Last updated on November 09th, 2022
By Lilit Drampian
The product validation process is when you make sure that your end product satisfies your customers’ expectations.
Now you may ask: “But how to do product validation?”
To answer you, let’s first look at the steps you should take to achieve it.
Note. The order of the steps cannot be changed.
The first step is to create a map to understand the problem. You can do this by focusing on key parts of the problem and seeing the related areas, stakeholders, and concepts. With clever mapping practices, understanding the problems can become much easier!
It’s important to think of different solutions for the problem you are trying to solve. For this, it’s a good idea for your team to break up into smaller groups or pairs and brainstorm a few ideas each before consolidating them later on in the process.
This will get you 2 – 5 different solutions at your fingertips so that you can make an informed decision on how best to proceed with solving the issue or challenge presented before you. When it comes time to present your ideas, be sure to not only offer up a single idea but also take into account feedback from other members in order to find the best solution.
After you’ve given your idea a thorough review, it should be time to regroup and figure out which one is the best. You might choose between ideas that solve your problem the best way or present less of an investment required to enter the market.
Once again, make sure to do your validation in order! Don’t try to validate your product or its profitability before determining whether or not the issue is worth solving.
Now that you know the main steps leading to product validation let’s talk about the specific methods you can use to achieve it.
If you want to ensure your product is worth the investment, go through all your free options before investing in anything. Let’s start with them to specifically see how to do product validation and which strategies to use for the best results.
One way to gauge the market validity of your business idea is to research monthly search volumes for terms related to what you’re selling. When consumers need a product or service, they often use a search engine like Google or Bing and type in keywords that relate specifically to their needs.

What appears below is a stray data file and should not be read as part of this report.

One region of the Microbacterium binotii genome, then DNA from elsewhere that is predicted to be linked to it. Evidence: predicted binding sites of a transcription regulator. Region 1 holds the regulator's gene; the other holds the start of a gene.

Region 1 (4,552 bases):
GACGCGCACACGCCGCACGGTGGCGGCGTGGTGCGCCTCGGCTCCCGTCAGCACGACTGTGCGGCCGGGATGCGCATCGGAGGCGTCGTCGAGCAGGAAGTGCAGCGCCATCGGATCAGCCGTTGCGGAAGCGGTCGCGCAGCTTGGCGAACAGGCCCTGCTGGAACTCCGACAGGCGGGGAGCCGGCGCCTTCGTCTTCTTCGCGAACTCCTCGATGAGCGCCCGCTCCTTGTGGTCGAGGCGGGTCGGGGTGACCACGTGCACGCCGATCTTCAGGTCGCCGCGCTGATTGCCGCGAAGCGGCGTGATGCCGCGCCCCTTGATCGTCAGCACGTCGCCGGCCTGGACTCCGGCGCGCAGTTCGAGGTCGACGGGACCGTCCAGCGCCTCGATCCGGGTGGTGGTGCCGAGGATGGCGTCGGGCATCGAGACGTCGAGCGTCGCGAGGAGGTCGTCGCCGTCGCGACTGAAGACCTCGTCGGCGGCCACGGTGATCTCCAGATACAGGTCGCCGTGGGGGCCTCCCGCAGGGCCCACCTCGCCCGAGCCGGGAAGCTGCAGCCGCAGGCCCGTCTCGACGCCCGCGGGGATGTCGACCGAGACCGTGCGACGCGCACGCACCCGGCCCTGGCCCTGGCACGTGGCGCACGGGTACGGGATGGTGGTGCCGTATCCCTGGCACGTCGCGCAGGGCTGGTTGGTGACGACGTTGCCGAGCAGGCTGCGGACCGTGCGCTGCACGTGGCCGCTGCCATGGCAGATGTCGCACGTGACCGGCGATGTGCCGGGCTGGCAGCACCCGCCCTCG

To find out what they search most for, you can conduct keyword research using SEO tools like Google Trends, Moz, or Ubersuggest.
For instance, if you’ve decided to create a cat water fountain, you can use Google Trends to see if it’s something in demand on the market:
To get more accurate results, you can also narrow down your search by typing “cat water fountain” if it’s specifically for cats:
If there’s not a lot of search volume surrounding your product, you should consider using terms that express customer intent. For instance, if you design a special orthopedic pillow, you could look up how many people search for “pillow for sore neck” or “best pillow for a sore neck.”
In all these cases, the search results not only give you an idea about the potential customer interest but also help you get insights on which regions would be more interested in your product.
Another effective way of learning about your product’s potential is by conducting interviews with your target market audience.
You can do this by running focus group testings, sending out online surveys to your potential customers, or meeting with them in person. Find out how they are currently handling the problem that your product solves by asking a series of questions.
These questions should be aimed at revealing your potential customers’ needs, preferences, motivations, and the products they currently use to solve their problems.
Frame any assumptions or hypotheses you made during the market validation process as questions for your interviewees. Also, be especially open to the feedback you receive: you can use it in the future to improve your product if it proves to have weak market validity.
Here’s a list of a few questions for you as a reference:
As a result, you might discover, for example, that although there isn’t any exact product like yours on the market at this time, they have found other ways to get around and don’t feel like paying for what you want to sell.